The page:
For the past four years, David Broida has worked as a volunteer for HIAS PA, a refugee services group that provides a wide range of services to the newest Americans.
HIAS’ mission resonates acutely with Broida, the son of immigrants from Lithuania and Poland who “came with nothing.” He recites their motto, one he particularly likes, by heart: “Then we helped because they were Jews; now we help because we are Jews.”
Broida’s sleigh, a late-model Toyota Hybrid, is packed with vacuums and strollers, tablets and televisions and, sometimes, a laptop. A few on Broida’s list are musicians, or were; for them, he brings instruments. Lightly used acoustic guitars in surprisingly good condition. The bikes, sometimes for kids, sometimes for grown-ups, are on a rack affixed to the trunk.
Broida, 74, of Haverford, indeed is like the mythical Claus, only he makes his rounds far more regularly (every Saturday), and those on the receiving end of his generosity have stories that aren’t the stuff of kids’ fairy tales.
Masih Yousofi, 37, is a musician, a singer-songwriter with the boyish good looks of a pop star and the talent to match. After Broida delivers him a brand-new guitar — his old one was crushed when his young daughter, not knowing its significance, trampled it underfoot — he tunes up and sings a song for his guests, accompanying himself on guitar.
The song is his daughter’s favorite, and as he plays and sings, the way she watches him tells you she couldn’t idolize him any more. The way he looks back says he’s forgiven her for breaking his old guitar.
“This is why I live,” Yousofi says, pointing to his daughter and guitar. “This is everything.”
Yousofi was a well-known musician in his native Kabul, the Afghan capital, with a large following. So large, he said, that errands became ordeals — “Selfies and all of that,” he said. His stage name is Masih Raihan, and his videos are all over YouTube. In Afghanistan, his music was the soundtrack to films’ closing credits — see 2015’s “The Flower Robber.”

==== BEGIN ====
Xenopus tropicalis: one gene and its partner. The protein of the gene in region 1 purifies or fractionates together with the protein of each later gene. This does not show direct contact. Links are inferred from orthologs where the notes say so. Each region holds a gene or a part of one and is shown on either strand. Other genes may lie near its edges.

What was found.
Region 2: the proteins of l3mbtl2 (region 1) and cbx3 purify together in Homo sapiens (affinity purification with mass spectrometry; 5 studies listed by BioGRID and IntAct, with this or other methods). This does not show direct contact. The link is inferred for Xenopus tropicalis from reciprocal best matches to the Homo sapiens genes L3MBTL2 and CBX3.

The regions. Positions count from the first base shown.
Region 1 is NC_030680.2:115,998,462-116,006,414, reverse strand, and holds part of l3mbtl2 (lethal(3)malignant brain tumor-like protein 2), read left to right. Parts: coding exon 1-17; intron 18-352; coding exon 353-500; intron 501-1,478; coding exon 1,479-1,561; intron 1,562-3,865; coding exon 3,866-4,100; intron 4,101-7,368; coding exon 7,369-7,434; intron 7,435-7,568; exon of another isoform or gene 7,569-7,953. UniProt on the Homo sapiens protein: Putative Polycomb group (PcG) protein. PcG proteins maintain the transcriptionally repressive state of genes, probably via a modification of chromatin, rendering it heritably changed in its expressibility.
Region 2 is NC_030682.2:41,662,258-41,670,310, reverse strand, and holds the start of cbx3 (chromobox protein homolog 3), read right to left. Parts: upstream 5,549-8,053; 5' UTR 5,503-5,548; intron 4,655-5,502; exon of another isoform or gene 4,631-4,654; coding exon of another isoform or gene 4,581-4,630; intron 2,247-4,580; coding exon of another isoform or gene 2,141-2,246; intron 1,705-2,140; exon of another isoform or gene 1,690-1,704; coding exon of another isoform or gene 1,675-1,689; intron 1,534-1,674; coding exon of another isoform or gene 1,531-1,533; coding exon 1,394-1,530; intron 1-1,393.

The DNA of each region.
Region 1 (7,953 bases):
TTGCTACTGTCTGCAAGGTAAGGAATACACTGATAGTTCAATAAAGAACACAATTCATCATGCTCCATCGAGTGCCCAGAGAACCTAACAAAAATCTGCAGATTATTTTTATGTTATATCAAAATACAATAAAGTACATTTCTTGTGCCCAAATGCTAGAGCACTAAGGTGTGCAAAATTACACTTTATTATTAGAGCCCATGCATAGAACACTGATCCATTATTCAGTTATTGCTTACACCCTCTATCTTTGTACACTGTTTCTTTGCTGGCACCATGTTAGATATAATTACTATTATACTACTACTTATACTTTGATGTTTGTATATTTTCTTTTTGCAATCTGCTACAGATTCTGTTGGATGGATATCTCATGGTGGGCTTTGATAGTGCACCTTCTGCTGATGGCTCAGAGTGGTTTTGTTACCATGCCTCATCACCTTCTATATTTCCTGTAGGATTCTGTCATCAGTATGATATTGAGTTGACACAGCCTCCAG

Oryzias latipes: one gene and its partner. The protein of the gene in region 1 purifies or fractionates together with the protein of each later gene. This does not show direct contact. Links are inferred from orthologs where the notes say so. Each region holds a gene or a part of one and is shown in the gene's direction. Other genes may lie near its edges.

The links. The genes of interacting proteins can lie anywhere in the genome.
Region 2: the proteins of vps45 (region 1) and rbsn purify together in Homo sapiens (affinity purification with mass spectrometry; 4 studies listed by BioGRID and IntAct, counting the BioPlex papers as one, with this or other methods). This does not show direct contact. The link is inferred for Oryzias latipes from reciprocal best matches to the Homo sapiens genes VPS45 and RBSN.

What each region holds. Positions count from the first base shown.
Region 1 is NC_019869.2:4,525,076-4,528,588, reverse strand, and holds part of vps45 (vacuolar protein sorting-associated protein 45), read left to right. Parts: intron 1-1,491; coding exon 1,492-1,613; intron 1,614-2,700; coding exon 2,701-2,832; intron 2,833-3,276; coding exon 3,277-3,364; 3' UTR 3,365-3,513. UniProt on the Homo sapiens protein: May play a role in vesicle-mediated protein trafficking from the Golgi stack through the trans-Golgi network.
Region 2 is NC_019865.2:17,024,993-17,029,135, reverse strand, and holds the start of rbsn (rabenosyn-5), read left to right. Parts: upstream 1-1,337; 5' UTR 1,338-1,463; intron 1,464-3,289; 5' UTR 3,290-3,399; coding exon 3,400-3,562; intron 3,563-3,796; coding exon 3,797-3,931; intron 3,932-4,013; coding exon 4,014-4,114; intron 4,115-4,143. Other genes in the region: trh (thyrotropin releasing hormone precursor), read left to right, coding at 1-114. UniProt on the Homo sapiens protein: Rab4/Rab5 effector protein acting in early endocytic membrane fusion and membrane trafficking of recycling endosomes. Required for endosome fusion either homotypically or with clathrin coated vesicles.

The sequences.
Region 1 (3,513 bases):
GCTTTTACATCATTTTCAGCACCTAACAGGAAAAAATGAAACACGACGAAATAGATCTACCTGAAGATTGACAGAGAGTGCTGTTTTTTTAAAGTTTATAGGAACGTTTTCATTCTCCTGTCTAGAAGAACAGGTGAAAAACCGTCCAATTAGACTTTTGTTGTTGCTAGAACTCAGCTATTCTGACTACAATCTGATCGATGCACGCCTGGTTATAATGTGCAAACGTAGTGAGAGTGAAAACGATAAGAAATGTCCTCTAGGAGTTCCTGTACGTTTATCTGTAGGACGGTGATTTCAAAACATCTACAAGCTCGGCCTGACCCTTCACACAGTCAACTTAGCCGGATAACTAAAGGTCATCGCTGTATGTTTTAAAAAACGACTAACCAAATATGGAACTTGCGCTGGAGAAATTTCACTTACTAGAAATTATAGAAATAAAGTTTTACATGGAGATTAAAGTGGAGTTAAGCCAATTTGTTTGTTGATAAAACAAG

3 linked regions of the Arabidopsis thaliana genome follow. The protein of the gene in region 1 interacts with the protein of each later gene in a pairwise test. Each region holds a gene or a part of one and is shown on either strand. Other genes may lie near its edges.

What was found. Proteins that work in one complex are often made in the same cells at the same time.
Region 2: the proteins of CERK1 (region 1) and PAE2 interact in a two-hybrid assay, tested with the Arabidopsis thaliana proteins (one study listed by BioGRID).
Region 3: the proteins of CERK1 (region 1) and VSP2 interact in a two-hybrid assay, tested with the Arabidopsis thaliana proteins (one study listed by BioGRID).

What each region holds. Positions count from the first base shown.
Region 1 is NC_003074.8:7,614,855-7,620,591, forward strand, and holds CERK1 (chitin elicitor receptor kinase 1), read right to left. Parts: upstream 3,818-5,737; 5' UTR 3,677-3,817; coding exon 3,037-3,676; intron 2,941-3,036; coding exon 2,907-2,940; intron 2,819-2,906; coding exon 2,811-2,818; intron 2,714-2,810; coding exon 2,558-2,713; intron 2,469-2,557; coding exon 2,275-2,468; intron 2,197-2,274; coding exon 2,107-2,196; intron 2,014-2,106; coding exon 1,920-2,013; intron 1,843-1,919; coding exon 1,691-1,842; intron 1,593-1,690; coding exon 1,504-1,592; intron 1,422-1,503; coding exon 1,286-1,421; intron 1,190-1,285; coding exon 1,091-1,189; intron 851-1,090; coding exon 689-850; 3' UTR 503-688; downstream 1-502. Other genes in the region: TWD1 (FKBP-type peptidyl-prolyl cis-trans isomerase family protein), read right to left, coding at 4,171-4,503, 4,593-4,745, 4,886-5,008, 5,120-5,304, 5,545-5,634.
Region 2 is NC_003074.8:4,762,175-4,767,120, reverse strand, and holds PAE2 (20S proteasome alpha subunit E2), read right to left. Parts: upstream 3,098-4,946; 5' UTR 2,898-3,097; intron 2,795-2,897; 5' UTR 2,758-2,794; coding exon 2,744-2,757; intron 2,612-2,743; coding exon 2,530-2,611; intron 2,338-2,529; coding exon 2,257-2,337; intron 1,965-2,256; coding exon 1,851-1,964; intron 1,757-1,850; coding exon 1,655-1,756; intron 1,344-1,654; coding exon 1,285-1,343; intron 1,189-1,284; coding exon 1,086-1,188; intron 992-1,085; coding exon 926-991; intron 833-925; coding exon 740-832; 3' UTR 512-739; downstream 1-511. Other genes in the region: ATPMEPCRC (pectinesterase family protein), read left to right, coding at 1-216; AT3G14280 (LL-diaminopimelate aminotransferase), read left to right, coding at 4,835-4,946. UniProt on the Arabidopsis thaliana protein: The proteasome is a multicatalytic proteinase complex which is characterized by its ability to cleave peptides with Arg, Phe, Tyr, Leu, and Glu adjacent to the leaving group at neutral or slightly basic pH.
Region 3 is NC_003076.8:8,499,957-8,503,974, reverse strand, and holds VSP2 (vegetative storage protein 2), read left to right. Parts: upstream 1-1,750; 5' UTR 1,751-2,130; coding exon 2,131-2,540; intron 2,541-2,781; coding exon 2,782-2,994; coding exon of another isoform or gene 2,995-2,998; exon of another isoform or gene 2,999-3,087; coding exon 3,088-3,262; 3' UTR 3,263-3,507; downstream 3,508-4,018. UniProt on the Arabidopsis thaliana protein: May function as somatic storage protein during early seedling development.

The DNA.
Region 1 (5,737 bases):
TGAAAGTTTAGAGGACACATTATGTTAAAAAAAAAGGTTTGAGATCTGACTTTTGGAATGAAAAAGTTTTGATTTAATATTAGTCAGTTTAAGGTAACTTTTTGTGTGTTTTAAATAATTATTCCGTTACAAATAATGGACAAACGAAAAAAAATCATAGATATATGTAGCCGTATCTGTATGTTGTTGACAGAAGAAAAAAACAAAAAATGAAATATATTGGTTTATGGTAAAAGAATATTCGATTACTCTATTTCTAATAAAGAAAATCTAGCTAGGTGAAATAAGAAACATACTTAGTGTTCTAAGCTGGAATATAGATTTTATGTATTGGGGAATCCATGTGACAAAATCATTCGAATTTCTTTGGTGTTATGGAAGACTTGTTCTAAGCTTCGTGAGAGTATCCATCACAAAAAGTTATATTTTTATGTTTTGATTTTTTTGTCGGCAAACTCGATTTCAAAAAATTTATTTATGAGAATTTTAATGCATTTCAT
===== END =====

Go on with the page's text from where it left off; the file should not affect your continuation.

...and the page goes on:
In the United States, however, he works as a security guard for low pay.
Yousofi came here in 2018 with his wife and young daughter, waiting just eight months for a visa (instead of the usual two years or more) because he’d served as an interpreter for the U.S. military in Kabul. He interpreted for special forces and the United States Agency for International Development, among others.
“It is very dangerous,” Yousofi said of the work he did in Kabul. “Very dangerous places.”
Yousofi is not just talking about working in the field.
If you work with the Americans you’re on their radar, he explains, meaning the Taliban. Once you’re on the Taliban’s radar, it’s time to go.
Broida, who’s worked with Afghan refugees for more than four years, has heard many versions of the same story.
Like Mir Atiqullah Hashimi’s.
Hashimi worked with the U.S. government in Kabul as an interpreter and then with military contractor Dynacorp. He became a U.S. embassy liaison.
“It was a very good job,” he said.
But, similar situation: “Anybody who works with Americans gets targeted by the Taliban,” Broida explained.
Now his family is safe, at least from the Taliban, living, as many of the resettled Afghani families do — in a Northeast Philadelphia townhome. He works two menial jobs, for low pay, in poor conditions, and his hours are such that he rarely sees his kids.
Last week, Broida brought the Hashimis strollers for their younger children; this week, it’s a vacuum cleaner and Amazon Fire tablets for the younger kids. They show him where to plug it in and how to charge it. He asks after their homework and feeds them math problems to solve on their tablets.
Broida is humble, but people like Hashimi and Mohammad Aahmadzai, another Afghani refugee and former Army interpreter, look at him as some kind of angel or patron saint.
“David is the best,” Aahmadzai says. “He is doing a lot.”
Broida insists even what he does is not enough.
“Material things are nice,” Broida says, “but what really makes the difference is taking an interest in their lives.”
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